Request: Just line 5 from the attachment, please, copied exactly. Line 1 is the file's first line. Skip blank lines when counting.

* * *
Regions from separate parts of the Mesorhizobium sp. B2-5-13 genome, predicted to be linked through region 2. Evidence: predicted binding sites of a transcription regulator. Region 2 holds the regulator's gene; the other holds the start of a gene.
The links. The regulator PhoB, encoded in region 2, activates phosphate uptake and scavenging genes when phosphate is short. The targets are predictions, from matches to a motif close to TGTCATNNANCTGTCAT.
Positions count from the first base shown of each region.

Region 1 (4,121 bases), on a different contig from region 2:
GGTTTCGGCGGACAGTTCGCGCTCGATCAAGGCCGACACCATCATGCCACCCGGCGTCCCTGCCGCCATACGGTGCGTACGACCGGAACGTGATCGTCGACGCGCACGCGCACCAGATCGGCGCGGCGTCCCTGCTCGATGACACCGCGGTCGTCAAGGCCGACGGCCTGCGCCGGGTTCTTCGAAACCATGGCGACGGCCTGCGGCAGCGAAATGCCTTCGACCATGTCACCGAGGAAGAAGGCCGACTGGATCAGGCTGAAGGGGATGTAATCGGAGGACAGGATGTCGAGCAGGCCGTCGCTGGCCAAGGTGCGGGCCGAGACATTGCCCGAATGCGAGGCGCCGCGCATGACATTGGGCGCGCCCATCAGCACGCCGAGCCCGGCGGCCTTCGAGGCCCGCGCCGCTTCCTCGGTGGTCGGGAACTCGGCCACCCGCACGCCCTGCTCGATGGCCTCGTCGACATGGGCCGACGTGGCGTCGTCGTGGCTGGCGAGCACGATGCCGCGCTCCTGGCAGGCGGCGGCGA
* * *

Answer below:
GGTTTCGGCGGACAGTTCGCGCTCGATCAAGGCCGACACCATCATGCCACCCGGCGTCCCTGCCGCCATACGGTGCGTACGACCGGAACGTGATCGTCGACGCGCACGCGCACCAGATCGGCGCGGCGTCCCTGCTCGATGACACCGCGGTCGTCAAGGCCGACGGCCTGCGCCGGGTTCTTCGAAACCATGGCGACGGCCTGCGGCAGCGAAATGCCTTCGACCATGTCACCGAGGAAGAAGGCCGACTGGATCAGGCTGAAGGGGATGTAATCGGAGGACAGGATGTCGAGCAGGCCGTCGCTGGCCAAGGTGCGGGCCGAGACATTGCCCGAATGCGAGGCGCCGCGCATGACATTGGGCGCGCCCATCAGCACGCCGAGCCCGGCGGCCTTCGAGGCCCGCGCCGCTTCCTCGGTGGTCGGGAACTCGGCCACCCGCACGCCCTGCTCGATGGCCTCGTCGACATGGGCCGACGTGGCGTCGTCGTGGCTGGCGAGCACGATGCCGCGCTCCTGGCAGGCGGCGGCGA